A background thought

From: BEThexton <bethexton_at_BvBoZ2TZKwutKcGboxNOWw9svRTcifEeaAz9GHwHyFpgd3CP-zCVARZExy2a2IAcoT>
Date: Mon, 15 Apr 2002 20:58:42 -0000

It has bugged me just a bit that our clan questionnaire had us prefering the sheltering hills, but the bulk of our steads are down in a valley. Then I figured it has to be a narrow enough valley in the hills :) Anyway, thinking about it I came up with this:

"When our clan came here we followed the Broken-Head stream up into the hills. From the plains it doesn't look promising, but as you know once past Harvar's Hill, the valley widens out and has good farm land. We claimed all the land along the Broken-Head, right up to where it came out of Mud Lake. Mud Lake is haunted by wild spirits and our ancestors didn't want to share the tula with them.

Although we claimed the upper reaches of the stream, it ran fast and wild through the rocks, a torent in sea season and trickle by the end of fire season. The little good land along its shores was hard to reach and frequently flooded, so only a few hunters ventured up the stream for many years. We settled along the calmer lower stretches, where the stream burbles between banks of good earth.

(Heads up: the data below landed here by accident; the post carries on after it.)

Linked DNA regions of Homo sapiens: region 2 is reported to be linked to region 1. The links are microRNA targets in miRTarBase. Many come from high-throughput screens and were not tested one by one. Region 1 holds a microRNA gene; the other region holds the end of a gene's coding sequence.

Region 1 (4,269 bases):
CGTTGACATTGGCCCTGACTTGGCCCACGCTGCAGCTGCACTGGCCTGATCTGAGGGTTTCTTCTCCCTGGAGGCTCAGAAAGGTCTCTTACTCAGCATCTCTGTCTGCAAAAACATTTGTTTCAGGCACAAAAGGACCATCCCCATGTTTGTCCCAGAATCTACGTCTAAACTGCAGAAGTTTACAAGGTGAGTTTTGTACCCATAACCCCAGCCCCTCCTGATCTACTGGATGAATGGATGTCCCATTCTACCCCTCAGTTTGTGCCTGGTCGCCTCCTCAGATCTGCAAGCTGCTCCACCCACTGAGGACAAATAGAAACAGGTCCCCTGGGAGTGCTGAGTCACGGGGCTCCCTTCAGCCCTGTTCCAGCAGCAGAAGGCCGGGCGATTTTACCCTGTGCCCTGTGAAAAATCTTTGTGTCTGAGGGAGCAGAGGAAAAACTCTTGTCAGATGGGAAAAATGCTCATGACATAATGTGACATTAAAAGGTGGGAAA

Eventually Swen noted that right at the headwaters there is land that isn't too bad, if it weren't for the sea season flooding from mud lake. Swen spent a year at that spot, and learned how to sacrifice to the daimone of the stream. He returned to the clan, and consulted with the god talkers and our leaders, and they agreed to perform the quest to support the stream against the lake.

Swen completed the quest, and since then the stream isn't so wild in sea season, but doesn't run so low either in fire season. Also, the stream keeps the lake from flooding so badly, making the land near the headwaters farmable. Some of the men and adventuress women joined in sacrificing to the White Water daimone, and she taught them how to boat through her rapids safely, no matter the season.

Swen and his family built a stead at the headwaters, and they live there to this day. Passing up and down the stream, they found another patch of good land and a stead has stood there for over a generation now.

Every generation or so one of us repeats the quest to support the stream, and still some among perform her sacrifices so can boat her safely."            

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